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No. 2 Virginia women’s swimming and diving goes back-to-back, winning 17th ACC title

The Cavalier women cruised to victory behind numerous record setting performances and 13 total event wins at this year’s ACC Championships

<p>The Cavaliers won 13 total events at the ACC Championships en route to winning the title and defeating ranked opponents in No. 11 NC State, No. 12 Louisville, No. 13 North Carolina, No. 14 Notre Dame, No. 15 Virginia Tech and No. 24 Duke</p>

The Cavaliers won 13 total events at the ACC Championships en route to winning the title and defeating ranked opponents in No. 11 NC State, No. 12 Louisville, No. 13 North Carolina, No. 14 Notre Dame, No. 15 Virginia Tech and No. 24 Duke

Virginia women’s swimming and diving just keeps on winning. The No. 2 Cavaliers captured their second consecutive and 17th total ACC title this weekend in Greensboro, N.C., finishing with a score of 1486. This total is just six and a half points off their meet-record score of 1492.5 points set at last year’s ACC Championships, and well ahead of No. 11 NC State, who finished second with 1317 points. 

On the very first day of competition, the Cavalier women put all other teams on notice for the rest of the week.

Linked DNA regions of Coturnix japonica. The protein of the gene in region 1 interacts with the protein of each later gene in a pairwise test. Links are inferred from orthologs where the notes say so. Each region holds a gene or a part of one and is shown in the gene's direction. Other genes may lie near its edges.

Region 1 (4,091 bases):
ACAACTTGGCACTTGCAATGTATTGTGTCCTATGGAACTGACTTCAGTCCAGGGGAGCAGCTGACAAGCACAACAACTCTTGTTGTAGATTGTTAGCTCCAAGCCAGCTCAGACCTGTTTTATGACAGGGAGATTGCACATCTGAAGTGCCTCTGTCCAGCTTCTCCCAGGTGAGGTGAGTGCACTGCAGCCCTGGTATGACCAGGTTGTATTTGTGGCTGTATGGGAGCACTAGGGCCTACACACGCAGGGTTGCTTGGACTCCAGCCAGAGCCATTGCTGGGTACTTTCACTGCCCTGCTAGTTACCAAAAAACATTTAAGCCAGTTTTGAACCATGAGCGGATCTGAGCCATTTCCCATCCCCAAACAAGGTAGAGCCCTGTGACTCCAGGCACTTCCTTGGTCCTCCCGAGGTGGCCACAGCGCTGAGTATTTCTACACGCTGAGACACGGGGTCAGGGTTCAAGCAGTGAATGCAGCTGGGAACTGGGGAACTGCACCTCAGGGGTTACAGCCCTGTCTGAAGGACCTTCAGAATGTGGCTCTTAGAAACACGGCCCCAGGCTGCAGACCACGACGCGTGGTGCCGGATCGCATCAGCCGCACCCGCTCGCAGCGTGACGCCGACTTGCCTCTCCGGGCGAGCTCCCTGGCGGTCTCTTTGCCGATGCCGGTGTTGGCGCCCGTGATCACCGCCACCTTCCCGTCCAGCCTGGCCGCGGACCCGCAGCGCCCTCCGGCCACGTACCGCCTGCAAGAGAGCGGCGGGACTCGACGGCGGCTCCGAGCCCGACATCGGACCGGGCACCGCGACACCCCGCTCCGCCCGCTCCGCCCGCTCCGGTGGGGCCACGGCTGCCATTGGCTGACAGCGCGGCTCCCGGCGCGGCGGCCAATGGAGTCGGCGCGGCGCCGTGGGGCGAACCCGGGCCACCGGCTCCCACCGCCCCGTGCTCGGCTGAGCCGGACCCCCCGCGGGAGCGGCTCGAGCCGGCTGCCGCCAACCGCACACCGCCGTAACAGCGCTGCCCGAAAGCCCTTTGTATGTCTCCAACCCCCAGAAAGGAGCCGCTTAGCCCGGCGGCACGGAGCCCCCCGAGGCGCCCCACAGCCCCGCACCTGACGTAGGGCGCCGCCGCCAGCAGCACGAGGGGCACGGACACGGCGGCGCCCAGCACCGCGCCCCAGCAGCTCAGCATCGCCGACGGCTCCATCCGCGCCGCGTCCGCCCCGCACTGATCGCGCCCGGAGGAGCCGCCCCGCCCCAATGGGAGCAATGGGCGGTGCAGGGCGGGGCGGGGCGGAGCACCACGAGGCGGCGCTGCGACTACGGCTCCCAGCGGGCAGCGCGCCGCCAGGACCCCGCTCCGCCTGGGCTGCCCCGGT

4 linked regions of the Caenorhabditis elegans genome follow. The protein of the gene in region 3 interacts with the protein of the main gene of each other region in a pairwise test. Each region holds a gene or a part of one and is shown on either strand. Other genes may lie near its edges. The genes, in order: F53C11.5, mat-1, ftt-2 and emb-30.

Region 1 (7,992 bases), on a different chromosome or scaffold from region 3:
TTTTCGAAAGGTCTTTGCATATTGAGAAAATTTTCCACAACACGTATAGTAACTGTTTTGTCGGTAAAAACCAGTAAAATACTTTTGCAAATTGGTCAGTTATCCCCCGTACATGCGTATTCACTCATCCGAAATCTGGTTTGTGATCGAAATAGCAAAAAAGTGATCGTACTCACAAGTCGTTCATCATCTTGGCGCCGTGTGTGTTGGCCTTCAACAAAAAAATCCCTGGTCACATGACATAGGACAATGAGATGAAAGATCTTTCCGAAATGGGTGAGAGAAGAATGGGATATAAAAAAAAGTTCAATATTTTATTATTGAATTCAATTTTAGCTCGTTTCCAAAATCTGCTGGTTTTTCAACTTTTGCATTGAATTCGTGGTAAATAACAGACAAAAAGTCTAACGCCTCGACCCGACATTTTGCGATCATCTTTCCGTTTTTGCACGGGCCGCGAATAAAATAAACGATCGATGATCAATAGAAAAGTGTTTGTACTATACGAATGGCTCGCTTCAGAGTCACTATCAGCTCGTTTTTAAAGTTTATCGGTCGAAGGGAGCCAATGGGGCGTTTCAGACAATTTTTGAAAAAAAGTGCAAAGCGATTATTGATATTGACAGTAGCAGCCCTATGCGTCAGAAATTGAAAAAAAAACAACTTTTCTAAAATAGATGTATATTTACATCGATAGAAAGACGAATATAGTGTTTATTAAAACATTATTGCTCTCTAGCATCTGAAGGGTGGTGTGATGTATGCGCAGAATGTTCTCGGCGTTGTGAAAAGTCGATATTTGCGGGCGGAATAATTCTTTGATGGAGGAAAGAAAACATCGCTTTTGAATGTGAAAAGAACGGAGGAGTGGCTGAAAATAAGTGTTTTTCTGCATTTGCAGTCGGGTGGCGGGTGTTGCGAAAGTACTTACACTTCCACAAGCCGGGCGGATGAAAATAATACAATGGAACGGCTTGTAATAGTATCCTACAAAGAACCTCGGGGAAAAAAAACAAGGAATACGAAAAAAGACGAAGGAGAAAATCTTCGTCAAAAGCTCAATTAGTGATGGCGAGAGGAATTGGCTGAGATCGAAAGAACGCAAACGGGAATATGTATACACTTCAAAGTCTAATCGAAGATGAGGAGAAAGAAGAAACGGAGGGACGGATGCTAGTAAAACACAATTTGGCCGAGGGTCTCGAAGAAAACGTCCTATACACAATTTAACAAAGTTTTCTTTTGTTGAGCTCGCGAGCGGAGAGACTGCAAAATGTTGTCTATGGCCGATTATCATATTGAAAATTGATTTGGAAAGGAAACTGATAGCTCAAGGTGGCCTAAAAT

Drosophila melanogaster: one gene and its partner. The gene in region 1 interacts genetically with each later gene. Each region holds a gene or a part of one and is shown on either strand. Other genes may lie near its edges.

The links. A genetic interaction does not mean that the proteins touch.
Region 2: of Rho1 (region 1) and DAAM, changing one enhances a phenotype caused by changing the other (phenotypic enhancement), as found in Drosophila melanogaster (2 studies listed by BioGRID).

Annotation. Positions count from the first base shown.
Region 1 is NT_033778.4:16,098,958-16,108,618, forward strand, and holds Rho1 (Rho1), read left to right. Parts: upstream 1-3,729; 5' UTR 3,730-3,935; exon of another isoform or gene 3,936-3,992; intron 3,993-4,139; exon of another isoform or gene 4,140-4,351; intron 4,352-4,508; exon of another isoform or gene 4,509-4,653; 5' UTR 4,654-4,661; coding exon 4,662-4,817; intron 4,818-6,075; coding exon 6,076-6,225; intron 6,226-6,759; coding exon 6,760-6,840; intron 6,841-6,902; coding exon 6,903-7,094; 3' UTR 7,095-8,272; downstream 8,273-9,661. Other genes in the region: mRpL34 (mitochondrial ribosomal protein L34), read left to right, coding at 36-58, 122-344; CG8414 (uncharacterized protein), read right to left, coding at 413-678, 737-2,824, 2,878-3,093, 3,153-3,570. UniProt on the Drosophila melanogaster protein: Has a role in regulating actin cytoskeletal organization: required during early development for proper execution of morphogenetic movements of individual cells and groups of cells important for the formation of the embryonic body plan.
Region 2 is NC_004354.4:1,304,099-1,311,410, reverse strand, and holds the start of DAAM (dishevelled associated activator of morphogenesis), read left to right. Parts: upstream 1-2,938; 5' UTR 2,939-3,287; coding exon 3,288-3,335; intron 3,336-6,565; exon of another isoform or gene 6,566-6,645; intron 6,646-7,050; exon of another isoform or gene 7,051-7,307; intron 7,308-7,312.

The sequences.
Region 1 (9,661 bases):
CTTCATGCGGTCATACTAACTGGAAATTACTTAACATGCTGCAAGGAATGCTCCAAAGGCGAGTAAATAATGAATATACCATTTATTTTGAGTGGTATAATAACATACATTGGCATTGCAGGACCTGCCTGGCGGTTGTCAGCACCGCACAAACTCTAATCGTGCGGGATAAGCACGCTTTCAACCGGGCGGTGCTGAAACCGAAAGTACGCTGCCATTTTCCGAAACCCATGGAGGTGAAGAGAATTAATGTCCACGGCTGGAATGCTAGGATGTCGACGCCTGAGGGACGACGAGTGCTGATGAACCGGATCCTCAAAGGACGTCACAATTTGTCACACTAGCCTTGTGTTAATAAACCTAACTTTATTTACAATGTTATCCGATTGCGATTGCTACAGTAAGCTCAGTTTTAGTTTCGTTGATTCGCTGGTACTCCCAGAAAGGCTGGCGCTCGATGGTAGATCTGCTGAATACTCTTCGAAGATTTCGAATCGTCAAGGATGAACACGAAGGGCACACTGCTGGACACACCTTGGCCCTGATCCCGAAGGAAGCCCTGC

Virginia came out with a bang, sweeping both the 200-yard medley relay and the 800-yard freestyle relay. The Cavaliers’ performance in the 200-yard medley relay broke both the American and NCAA record in the event, as senior Caroline Gmelich, junior Alexis Wenger, sophomore Lexi Cuomo and sophomore Kate Douglass’ time of 1:32.93 goes down as the fastest in American history in the event — shaving 0.18 seconds off the record set by Stanford in 2018. Gmelich led off in backstroke, followed by Wenger on breaststroke and Cuomo on butterfly, before Douglass finished off the relay on freestyle. 

Just one hour after the historic 200-medley relay win, the 800-yard freestyle relay team of senior Kyla Valls, freshman Alex Walsh, senior Paige Madden and sophomore Ella Nelson took to the pool to set both the ACC meet and University record in the event with a time of 6:54.31, over four seconds ahead of the second-place relay. 

Each of these phenomenal relay swims set the tone for a week of competition that can only be characterized as dominant for the Cavaliers. 

“This is a night where I am pretty speechless with what our women accomplished,” Coach Todd DeSorbo said. “Our quartet on the 200-medley relay was just unreal. We knew they could challenge the American record. It was a goal they had last year headed into NCAAs, but obviously lost that opportunity to COVID. They decided they weren’t going to miss the opportunity again.”

On the diving side of the competition, senior Jocelyn Porter placed sixth in the 3-meter springboard event with a season-best score of 303.15 points, with sophomores Jennifer Bell and Charlotte Bowen placing 17th and 21st, respectively, to round out the first day of diving. 

In more ways than just a repeat of a high-scoring meet, this year’s ACC Championships closely resembled last year’s impressive showing. Virginia was just as exceptional, led by Madden, who earned a second consecutive Most Valuable Swimmer award after taking first place in three individual events and two relays.